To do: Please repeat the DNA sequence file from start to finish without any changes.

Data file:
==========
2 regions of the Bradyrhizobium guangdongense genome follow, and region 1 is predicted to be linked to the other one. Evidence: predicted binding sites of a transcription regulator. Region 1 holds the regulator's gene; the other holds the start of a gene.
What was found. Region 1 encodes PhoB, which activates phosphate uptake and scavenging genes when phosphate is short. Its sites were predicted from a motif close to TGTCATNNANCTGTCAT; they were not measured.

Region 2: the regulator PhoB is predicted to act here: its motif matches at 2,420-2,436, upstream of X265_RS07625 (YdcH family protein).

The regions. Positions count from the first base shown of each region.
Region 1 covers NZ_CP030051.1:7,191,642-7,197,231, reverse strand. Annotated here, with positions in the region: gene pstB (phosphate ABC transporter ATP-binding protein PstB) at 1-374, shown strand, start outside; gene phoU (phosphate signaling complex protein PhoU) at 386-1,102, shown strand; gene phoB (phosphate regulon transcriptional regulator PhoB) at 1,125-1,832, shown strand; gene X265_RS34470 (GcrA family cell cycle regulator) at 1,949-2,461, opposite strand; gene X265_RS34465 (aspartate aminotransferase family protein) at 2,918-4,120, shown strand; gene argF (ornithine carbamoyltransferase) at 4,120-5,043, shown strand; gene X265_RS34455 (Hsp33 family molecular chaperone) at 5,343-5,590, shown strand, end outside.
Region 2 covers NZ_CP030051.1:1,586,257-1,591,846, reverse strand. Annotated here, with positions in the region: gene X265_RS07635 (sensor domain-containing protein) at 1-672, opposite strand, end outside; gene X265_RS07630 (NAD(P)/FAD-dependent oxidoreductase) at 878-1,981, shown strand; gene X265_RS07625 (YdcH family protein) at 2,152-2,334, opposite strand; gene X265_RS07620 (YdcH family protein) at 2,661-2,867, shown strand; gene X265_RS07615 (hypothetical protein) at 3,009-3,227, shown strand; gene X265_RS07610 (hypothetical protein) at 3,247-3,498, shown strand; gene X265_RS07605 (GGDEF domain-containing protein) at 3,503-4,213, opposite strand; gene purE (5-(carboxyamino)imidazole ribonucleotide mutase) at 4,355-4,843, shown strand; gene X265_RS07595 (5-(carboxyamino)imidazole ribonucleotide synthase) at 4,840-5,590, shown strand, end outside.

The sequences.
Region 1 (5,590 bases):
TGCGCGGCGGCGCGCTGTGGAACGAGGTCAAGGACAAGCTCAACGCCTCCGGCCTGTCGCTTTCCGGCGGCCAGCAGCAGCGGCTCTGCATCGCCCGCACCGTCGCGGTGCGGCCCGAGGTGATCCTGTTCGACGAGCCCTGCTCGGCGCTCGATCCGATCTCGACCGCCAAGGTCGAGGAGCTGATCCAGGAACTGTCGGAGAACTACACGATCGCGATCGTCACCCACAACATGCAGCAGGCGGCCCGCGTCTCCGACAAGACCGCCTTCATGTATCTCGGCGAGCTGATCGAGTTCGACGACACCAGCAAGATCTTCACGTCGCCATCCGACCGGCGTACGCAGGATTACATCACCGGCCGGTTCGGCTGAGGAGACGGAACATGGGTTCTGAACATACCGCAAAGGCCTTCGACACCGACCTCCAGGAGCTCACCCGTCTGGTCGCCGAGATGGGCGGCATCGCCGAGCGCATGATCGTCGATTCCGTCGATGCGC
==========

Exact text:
2 regions of the Bradyrhizobium guangdongense genome follow, and region 1 is predicted to be linked to the other one. Evidence: predicted binding sites of a transcription regulator. Region 1 holds the regulator's gene; the other holds the start of a gene.
What was found. Region 1 encodes PhoB, which activates phosphate uptake and scavenging genes when phosphate is short. Its sites were predicted from a motif close to TGTCATNNANCTGTCAT; they were not measured.

Region 2: the regulator PhoB is predicted to act here: its motif matches at 2,420-2,436, upstream of X265_RS07625 (YdcH family protein).

The regions. Positions count from the first base shown of each region.
Region 1 covers NZ_CP030051.1:7,191,642-7,197,231, reverse strand. Annotated here, with positions in the region: gene pstB (phosphate ABC transporter ATP-binding protein PstB) at 1-374, shown strand, start outside; gene phoU (phosphate signaling complex protein PhoU) at 386-1,102, shown strand; gene phoB (phosphate regulon transcriptional regulator PhoB) at 1,125-1,832, shown strand; gene X265_RS34470 (GcrA family cell cycle regulator) at 1,949-2,461, opposite strand; gene X265_RS34465 (aspartate aminotransferase family protein) at 2,918-4,120, shown strand; gene argF (ornithine carbamoyltransferase) at 4,120-5,043, shown strand; gene X265_RS34455 (Hsp33 family molecular chaperone) at 5,343-5,590, shown strand, end outside.
Region 2 covers NZ_CP030051.1:1,586,257-1,591,846, reverse strand. Annotated here, with positions in the region: gene X265_RS07635 (sensor domain-containing protein) at 1-672, opposite strand, end outside; gene X265_RS07630 (NAD(P)/FAD-dependent oxidoreductase) at 878-1,981, shown strand; gene X265_RS07625 (YdcH family protein) at 2,152-2,334, opposite strand; gene X265_RS07620 (YdcH family protein) at 2,661-2,867, shown strand; gene X265_RS07615 (hypothetical protein) at 3,009-3,227, shown strand; gene X265_RS07610 (hypothetical protein) at 3,247-3,498, shown strand; gene X265_RS07605 (GGDEF domain-containing protein) at 3,503-4,213, opposite strand; gene purE (5-(carboxyamino)imidazole ribonucleotide mutase) at 4,355-4,843, shown strand; gene X265_RS07595 (5-(carboxyamino)imidazole ribonucleotide synthase) at 4,840-5,590, shown strand, end outside.

The sequences.
Region 1 (5,590 bases):
TGCGCGGCGGCGCGCTGTGGAACGAGGTCAAGGACAAGCTCAACGCCTCCGGCCTGTCGCTTTCCGGCGGCCAGCAGCAGCGGCTCTGCATCGCCCGCACCGTCGCGGTGCGGCCCGAGGTGATCCTGTTCGACGAGCCCTGCTCGGCGCTCGATCCGATCTCGACCGCCAAGGTCGAGGAGCTGATCCAGGAACTGTCGGAGAACTACACGATCGCGATCGTCACCCACAACATGCAGCAGGCGGCCCGCGTCTCCGACAAGACCGCCTTCATGTATCTCGGCGAGCTGATCGAGTTCGACGACACCAGCAAGATCTTCACGTCGCCATCCGACCGGCGTACGCAGGATTACATCACCGGCCGGTTCGGCTGAGGAGACGGAACATGGGTTCTGAACATACCGCAAAGGCCTTCGACACCGACCTCCAGGAGCTCACCCGTCTGGTCGCCGAGATGGGCGGCATCGCCGAGCGCATGATCGTCGATTCCGTCGATGCGC